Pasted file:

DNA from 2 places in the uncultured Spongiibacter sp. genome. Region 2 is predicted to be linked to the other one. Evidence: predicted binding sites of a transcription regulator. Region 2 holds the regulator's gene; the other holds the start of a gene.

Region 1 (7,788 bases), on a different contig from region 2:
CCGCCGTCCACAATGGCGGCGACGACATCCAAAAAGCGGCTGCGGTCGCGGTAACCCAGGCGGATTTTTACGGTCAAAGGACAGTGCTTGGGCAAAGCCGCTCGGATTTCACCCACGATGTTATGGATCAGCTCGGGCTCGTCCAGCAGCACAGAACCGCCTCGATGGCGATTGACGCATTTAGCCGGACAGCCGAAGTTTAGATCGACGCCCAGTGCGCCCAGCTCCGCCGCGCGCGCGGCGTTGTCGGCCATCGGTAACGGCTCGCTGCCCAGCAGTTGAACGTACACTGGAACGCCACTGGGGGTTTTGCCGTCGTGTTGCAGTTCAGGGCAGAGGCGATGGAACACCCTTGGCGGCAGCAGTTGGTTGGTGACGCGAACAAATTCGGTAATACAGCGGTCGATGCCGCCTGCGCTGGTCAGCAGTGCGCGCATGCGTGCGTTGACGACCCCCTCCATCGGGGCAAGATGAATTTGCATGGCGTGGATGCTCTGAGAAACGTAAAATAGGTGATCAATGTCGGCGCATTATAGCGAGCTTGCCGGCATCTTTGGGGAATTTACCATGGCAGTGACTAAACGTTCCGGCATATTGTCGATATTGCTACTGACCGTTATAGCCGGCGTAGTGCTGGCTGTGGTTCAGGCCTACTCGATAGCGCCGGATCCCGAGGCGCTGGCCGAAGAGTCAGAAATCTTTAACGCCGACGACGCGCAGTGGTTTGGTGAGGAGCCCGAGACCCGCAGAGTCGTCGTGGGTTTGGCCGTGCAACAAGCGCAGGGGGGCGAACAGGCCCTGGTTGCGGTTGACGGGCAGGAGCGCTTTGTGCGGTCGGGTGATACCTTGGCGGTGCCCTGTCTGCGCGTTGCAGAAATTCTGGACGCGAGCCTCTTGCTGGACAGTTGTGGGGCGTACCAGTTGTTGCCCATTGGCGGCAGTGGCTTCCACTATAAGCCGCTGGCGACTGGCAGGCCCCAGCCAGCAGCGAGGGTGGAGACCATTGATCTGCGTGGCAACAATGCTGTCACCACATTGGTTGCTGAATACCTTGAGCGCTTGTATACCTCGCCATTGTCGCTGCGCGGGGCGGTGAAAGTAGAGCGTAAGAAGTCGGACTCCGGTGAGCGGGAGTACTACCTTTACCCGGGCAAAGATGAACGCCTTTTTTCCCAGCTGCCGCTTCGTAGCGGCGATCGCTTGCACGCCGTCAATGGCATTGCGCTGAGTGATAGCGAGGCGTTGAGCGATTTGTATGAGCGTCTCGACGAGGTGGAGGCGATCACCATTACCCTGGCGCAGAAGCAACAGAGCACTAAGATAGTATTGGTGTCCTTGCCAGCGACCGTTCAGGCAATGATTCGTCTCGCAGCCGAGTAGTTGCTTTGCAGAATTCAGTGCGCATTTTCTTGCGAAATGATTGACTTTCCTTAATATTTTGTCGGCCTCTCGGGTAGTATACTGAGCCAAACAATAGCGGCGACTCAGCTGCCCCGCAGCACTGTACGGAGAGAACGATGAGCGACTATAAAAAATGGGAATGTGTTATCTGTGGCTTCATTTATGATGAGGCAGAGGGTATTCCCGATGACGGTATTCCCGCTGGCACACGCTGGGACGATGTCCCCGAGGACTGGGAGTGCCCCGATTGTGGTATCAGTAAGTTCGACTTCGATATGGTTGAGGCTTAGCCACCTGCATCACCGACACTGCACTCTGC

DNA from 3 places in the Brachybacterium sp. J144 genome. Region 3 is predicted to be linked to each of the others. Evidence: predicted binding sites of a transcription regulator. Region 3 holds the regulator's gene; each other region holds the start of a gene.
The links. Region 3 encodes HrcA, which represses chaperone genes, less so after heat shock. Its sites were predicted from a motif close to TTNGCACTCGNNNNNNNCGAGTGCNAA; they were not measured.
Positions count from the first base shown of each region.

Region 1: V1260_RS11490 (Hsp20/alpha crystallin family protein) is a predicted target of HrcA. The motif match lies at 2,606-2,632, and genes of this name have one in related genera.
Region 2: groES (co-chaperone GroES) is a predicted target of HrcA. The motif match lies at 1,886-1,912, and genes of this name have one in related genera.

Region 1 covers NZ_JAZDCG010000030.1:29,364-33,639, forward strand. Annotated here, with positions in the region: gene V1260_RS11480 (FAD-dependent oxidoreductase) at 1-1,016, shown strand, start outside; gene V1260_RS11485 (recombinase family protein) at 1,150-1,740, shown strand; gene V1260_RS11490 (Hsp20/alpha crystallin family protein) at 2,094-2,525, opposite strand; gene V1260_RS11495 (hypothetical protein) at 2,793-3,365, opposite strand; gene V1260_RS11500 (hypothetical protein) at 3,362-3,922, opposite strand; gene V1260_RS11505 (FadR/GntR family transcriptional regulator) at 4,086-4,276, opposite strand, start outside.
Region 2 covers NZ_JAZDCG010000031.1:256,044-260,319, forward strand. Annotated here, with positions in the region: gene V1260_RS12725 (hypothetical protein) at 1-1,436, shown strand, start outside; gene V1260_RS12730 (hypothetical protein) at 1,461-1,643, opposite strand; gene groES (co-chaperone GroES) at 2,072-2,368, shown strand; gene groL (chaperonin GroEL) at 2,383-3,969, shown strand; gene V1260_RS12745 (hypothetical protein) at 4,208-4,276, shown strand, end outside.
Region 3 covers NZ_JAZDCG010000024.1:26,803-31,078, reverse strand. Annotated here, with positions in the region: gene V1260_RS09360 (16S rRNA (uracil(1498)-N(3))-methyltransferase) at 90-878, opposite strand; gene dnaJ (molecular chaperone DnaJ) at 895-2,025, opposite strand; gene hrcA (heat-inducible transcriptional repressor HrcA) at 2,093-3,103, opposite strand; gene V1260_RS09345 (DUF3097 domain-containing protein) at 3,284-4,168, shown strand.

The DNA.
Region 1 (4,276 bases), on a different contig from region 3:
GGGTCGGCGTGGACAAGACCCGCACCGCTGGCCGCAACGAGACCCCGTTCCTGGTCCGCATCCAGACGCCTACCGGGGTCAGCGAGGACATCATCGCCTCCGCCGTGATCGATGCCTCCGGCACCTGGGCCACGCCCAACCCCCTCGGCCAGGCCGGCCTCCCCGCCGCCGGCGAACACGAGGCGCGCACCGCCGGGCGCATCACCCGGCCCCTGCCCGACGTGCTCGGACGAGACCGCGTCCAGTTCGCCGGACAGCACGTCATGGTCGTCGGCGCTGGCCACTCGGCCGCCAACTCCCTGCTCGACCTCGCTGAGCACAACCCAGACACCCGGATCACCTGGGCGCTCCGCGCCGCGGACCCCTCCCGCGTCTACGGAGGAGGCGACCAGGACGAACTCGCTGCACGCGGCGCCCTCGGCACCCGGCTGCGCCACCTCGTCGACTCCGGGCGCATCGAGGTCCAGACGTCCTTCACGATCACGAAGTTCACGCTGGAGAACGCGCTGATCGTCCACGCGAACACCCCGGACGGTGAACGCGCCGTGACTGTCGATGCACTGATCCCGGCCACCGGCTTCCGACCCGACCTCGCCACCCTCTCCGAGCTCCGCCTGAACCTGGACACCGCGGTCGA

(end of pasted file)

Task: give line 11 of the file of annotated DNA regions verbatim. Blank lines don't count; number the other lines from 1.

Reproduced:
Region 3 covers NZ_JAZDCG010000024.1:26,803-31,078, reverse strand. Annotated here, with positions in the region: gene V1260_RS09360 (16S rRNA (uracil(1498)-N(3))-methyltransferase) at 90-878, opposite strand; gene dnaJ (molecular chaperone DnaJ) at 895-2,025, opposite strand; gene hrcA (heat-inducible transcriptional repressor HrcA) at 2,093-3,103, opposite strand; gene V1260_RS09345 (DUF3097 domain-containing protein) at 3,284-4,168, shown strand.